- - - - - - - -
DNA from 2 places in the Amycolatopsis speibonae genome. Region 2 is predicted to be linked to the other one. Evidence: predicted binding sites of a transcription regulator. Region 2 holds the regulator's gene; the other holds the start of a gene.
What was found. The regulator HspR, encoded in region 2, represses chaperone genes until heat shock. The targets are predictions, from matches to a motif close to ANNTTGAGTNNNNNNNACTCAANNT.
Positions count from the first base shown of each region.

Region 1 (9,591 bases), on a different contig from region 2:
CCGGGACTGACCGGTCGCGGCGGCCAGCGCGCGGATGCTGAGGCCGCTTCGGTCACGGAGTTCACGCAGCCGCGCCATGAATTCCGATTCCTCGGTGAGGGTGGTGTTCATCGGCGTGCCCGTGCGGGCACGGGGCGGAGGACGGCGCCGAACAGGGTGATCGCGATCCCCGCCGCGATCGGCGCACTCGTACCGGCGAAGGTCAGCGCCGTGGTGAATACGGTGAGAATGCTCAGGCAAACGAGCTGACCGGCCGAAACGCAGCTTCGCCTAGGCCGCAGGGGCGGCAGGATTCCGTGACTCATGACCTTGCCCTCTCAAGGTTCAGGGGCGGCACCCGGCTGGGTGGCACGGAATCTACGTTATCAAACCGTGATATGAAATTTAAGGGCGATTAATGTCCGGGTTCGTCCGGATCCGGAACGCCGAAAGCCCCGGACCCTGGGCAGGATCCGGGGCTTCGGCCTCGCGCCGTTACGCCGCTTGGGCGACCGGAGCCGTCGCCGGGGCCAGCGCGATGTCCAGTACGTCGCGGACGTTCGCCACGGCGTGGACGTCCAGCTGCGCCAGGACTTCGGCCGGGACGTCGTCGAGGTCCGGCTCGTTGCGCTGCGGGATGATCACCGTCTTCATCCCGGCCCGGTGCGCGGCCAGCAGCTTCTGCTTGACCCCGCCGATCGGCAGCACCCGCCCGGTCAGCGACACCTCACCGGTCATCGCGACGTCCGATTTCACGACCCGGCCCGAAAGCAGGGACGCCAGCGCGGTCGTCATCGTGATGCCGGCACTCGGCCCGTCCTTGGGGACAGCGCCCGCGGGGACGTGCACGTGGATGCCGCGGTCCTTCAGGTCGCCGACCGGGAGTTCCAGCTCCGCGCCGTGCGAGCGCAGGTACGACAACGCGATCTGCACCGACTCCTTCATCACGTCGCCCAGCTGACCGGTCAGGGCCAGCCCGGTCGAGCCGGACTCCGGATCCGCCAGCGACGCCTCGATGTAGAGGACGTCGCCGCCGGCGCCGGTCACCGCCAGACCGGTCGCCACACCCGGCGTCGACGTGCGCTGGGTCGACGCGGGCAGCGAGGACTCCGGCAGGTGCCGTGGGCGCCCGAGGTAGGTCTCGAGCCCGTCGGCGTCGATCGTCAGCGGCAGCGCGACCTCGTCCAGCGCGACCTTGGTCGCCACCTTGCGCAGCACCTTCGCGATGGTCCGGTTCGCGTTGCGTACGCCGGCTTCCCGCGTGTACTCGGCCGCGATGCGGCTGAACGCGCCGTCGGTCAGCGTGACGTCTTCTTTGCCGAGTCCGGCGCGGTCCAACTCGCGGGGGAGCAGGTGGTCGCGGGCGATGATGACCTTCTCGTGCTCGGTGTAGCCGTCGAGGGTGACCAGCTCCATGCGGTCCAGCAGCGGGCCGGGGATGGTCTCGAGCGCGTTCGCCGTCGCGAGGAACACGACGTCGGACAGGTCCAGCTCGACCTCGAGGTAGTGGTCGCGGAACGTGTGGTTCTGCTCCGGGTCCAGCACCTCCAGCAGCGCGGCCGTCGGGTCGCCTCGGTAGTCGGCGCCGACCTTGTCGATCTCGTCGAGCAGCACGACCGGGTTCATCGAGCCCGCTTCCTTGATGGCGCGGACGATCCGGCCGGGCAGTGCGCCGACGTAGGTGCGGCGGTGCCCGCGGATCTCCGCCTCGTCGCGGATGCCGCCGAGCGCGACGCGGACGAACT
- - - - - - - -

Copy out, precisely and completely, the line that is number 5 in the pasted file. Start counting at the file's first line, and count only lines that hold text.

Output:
CCGGGACTGACCGGTCGCGGCGGCCAGCGCGCGGATGCTGAGGCCGCTTCGGTCACGGAGTTCACGCAGCCGCGCCATGAATTCCGATTCCTCGGTGAGGGTGGTGTTCATCGGCGTGCCCGTGCGGGCACGGGGCGGAGGACGGCGCCGAACAGGGTGATCGCGATCCCCGCCGCGATCGGCGCACTCGTACCGGCGAAGGTCAGCGCCGTGGTGAATACGGTGAGAATGCTCAGGCAAACGAGCTGACCGGCCGAAACGCAGCTTCGCCTAGGCCGCAGGGGCGGCAGGATTCCGTGACTCATGACCTTGCCCTCTCAAGGTTCAGGGGCGGCACCCGGCTGGGTGGCACGGAATCTACGTTATCAAACCGTGATATGAAATTTAAGGGCGATTAATGTCCGGGTTCGTCCGGATCCGGAACGCCGAAAGCCCCGGACCCTGGGCAGGATCCGGGGCTTCGGCCTCGCGCCGTTACGCCGCTTGGGCGACCGGAGCCGTCGCCGGGGCCAGCGCGATGTCCAGTACGTCGCGGACGTTCGCCACGGCGTGGACGTCCAGCTGCGCCAGGACTTCGGCCGGGACGTCGTCGAGGTCCGGCTCGTTGCGCTGCGGGATGATCACCGTCTTCATCCCGGCCCGGTGCGCGGCCAGCAGCTTCTGCTTGACCCCGCCGATCGGCAGCACCCGCCCGGTCAGCGACACCTCACCGGTCATCGCGACGTCCGATTTCACGACCCGGCCCGAAAGCAGGGACGCCAGCGCGGTCGTCATCGTGATGCCGGCACTCGGCCCGTCCTTGGGGACAGCGCCCGCGGGGACGTGCACGTGGATGCCGCGGTCCTTCAGGTCGCCGACCGGGAGTTCCAGCTCCGCGCCGTGCGAGCGCAGGTACGACAACGCGATCTGCACCGACTCCTTCATCACGTCGCCCAGCTGACCGGTCAGGGCCAGCCCGGTCGAGCCGGACTCCGGATCCGCCAGCGACGCCTCGATGTAGAGGACGTCGCCGCCGGCGCCGGTCACCGCCAGACCGGTCGCCACACCCGGCGTCGACGTGCGCTGGGTCGACGCGGGCAGCGAGGACTCCGGCAGGTGCCGTGGGCGCCCGAGGTAGGTCTCGAGCCCGTCGGCGTCGATCGTCAGCGGCAGCGCGACCTCGTCCAGCGCGACCTTGGTCGCCACCTTGCGCAGCACCTTCGCGATGGTCCGGTTCGCGTTGCGTACGCCGGCTTCCCGCGTGTACTCGGCCGCGATGCGGCTGAACGCGCCGTCGGTCAGCGTGACGTCTTCTTTGCCGAGTCCGGCGCGGTCCAACTCGCGGGGGAGCAGGTGGTCGCGGGCGATGATGACCTTCTCGTGCTCGGTGTAGCCGTCGAGGGTGACCAGCTCCATGCGGTCCAGCAGCGGGCCGGGGATGGTCTCGAGCGCGTTCGCCGTCGCGAGGAACACGACGTCGGACAGGTCCAGCTCGACCTCGAGGTAGTGGTCGCGGAACGTGTGGTTCTGCTCCGGGTCCAGCACCTCCAGCAGCGCGGCCGTCGGGTCGCCTCGGTAGTCGGCGCCGACCTTGTCGATCTCGTCGAGCAGCACGACCGGGTTCATCGAGCCCGCTTCCTTGATGGCGCGGACGATCCGGCCGGGCAGTGCGCCGACGTAGGTGCGGCGGTGCCCGCGGATCTCCGCCTCGTCGCGGATGCCGCCGAGCGCGACGCGGACGAACT